For simple shoots like the one below...I use PCB Large Octa on an Avenger C-stand, and an AB-800...and cybersync triggers...15lb sand bag....very simple set-up creates great results all the time...
I say start simple then build as you find-out what you need.

IMAGE: http://farm8.staticflickr.com/7146/6853747597_c601656876_b.jpg
IMAGE LINK: http://www.flickr.com …lvesterpotter/6​853747597/  (external link)
Lauren Lane (external link) by Sylvester Potter (external link), on Flickr

www.SylvesterPotter.co​m (external link)

  
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Pearlallica
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Apr 10, 2012 17:14 |  #9

We recently purchased our first new truck - an F-150. I'm extremely biased now when it comes to vehicles, so I can appreciate the comparison. ;)

I recently bought into the hype of the newly released 5D3 and have put 99% of my chips towards a new 5D3 camera body. I'm just a short chip away from actually ordering. I've been playing with my strobes more than usual and I'm feeling that, though they are under-powered and recycle quite slowly, I will focus on more powerful lights next season. I think the choice for lights would be much easier if having a reliable, full time assistant were in the cards. Without that help, I feel they are just too cumbersome at the moment given the time restrictions and quick pace of wedding portraits.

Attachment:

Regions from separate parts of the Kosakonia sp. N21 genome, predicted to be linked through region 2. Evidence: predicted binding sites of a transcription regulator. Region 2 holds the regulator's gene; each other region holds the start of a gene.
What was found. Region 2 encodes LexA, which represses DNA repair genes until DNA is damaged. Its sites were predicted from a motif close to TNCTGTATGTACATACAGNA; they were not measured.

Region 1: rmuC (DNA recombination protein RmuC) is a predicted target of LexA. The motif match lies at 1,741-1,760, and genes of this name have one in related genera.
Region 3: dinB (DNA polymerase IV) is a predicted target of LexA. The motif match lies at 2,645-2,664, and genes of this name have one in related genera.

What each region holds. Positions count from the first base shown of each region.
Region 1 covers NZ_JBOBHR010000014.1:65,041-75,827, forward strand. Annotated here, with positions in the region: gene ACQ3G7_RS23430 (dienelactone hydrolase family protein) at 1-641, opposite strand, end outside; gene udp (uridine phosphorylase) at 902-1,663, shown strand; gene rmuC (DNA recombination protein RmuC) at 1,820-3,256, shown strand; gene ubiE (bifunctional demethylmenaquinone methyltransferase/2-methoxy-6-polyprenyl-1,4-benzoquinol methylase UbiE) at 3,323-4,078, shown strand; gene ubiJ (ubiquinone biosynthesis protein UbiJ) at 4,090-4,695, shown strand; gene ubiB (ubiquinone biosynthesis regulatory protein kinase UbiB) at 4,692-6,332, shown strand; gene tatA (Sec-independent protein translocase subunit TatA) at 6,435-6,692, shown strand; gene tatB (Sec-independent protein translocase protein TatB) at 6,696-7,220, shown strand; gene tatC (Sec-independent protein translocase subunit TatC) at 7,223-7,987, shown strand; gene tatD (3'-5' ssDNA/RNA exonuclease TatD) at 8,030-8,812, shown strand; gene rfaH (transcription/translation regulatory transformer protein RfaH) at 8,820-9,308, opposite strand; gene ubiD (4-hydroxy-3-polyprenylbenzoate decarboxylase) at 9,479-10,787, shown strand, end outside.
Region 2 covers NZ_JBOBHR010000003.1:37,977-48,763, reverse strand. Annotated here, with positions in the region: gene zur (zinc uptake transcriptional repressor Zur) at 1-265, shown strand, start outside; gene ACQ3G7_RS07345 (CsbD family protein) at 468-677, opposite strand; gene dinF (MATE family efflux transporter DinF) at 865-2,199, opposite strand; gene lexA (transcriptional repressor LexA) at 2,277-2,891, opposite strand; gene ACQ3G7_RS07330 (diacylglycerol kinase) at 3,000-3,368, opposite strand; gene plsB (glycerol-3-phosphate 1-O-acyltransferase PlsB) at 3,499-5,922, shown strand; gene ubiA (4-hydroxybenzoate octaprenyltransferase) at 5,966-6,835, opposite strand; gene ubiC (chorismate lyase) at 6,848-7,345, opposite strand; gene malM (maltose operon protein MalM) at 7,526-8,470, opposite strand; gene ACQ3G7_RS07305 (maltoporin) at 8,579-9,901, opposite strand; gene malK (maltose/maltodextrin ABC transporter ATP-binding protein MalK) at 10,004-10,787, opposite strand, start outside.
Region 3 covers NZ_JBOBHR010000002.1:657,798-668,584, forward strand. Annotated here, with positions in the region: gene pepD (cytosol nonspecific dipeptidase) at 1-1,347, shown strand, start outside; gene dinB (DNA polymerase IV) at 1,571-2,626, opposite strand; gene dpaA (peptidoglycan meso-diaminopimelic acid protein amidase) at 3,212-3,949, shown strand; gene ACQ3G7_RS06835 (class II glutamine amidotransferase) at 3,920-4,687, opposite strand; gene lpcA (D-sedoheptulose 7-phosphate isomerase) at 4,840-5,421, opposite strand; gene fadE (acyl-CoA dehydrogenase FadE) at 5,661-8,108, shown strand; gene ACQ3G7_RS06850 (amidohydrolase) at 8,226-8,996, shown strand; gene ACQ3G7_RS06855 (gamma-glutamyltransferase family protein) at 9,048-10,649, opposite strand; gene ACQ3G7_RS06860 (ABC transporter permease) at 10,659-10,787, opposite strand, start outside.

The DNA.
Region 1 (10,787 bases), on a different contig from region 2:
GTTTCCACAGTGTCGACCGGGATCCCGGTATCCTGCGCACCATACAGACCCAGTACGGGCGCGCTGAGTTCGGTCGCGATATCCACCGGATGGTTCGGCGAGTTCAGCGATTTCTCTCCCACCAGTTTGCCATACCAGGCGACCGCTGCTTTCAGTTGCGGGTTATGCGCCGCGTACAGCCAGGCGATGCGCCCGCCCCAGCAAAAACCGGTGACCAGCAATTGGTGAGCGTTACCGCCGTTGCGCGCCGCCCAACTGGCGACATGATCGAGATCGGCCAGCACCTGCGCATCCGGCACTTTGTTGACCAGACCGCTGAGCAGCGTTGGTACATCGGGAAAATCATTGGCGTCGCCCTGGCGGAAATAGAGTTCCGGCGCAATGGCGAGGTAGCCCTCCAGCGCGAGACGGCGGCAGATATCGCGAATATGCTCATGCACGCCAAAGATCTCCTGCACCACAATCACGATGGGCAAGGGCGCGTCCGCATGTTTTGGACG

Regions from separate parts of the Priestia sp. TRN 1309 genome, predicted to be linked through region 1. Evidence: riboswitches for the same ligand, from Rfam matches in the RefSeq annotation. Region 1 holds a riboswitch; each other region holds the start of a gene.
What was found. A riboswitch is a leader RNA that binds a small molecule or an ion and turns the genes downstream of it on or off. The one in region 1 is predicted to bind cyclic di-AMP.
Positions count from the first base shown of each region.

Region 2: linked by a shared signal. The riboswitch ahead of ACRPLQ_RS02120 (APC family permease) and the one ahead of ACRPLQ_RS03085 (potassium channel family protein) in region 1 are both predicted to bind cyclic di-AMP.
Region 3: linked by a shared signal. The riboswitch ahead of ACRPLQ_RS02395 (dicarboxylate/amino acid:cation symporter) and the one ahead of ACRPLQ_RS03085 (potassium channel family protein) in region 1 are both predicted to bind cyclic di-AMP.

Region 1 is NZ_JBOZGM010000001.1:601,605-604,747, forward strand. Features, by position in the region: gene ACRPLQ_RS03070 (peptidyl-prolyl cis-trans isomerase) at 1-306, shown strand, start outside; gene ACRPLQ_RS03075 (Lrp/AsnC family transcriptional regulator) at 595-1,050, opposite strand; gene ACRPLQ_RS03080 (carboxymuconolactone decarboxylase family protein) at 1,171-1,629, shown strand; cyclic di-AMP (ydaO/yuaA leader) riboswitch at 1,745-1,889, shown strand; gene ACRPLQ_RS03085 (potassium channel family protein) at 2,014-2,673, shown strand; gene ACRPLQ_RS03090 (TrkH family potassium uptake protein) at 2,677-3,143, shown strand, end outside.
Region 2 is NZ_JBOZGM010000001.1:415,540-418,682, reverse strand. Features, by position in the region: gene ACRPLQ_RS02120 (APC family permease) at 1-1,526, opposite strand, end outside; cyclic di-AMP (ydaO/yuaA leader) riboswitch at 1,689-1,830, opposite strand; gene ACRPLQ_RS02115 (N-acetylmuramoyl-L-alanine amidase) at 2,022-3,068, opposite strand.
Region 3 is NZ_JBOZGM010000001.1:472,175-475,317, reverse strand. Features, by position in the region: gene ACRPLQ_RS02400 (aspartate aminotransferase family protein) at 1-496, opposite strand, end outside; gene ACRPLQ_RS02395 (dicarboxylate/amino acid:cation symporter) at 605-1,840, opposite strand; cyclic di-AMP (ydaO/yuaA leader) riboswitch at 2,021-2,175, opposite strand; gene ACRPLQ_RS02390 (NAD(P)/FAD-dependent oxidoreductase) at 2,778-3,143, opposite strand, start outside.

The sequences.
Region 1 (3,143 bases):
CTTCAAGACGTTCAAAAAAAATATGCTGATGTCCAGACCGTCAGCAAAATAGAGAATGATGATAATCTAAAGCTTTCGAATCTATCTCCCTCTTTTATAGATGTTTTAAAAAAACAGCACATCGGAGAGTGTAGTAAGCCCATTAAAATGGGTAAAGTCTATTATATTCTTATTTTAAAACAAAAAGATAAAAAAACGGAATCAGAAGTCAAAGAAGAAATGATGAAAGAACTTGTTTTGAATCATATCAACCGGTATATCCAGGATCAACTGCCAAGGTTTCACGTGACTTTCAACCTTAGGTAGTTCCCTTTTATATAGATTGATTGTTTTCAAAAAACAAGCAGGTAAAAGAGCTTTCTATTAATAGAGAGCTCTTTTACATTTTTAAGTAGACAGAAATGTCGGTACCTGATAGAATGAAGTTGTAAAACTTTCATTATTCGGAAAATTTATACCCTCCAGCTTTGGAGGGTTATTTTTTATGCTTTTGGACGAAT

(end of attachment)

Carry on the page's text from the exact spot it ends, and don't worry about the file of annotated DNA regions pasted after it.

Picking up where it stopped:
I have certainly banked the information I've gathered by the helpful contributors of this thread and will certainly use it when I inevitably look at lights down the road. I wouldn't be surprised if go the Elinchrom route as it seems to feel like a good fit for me.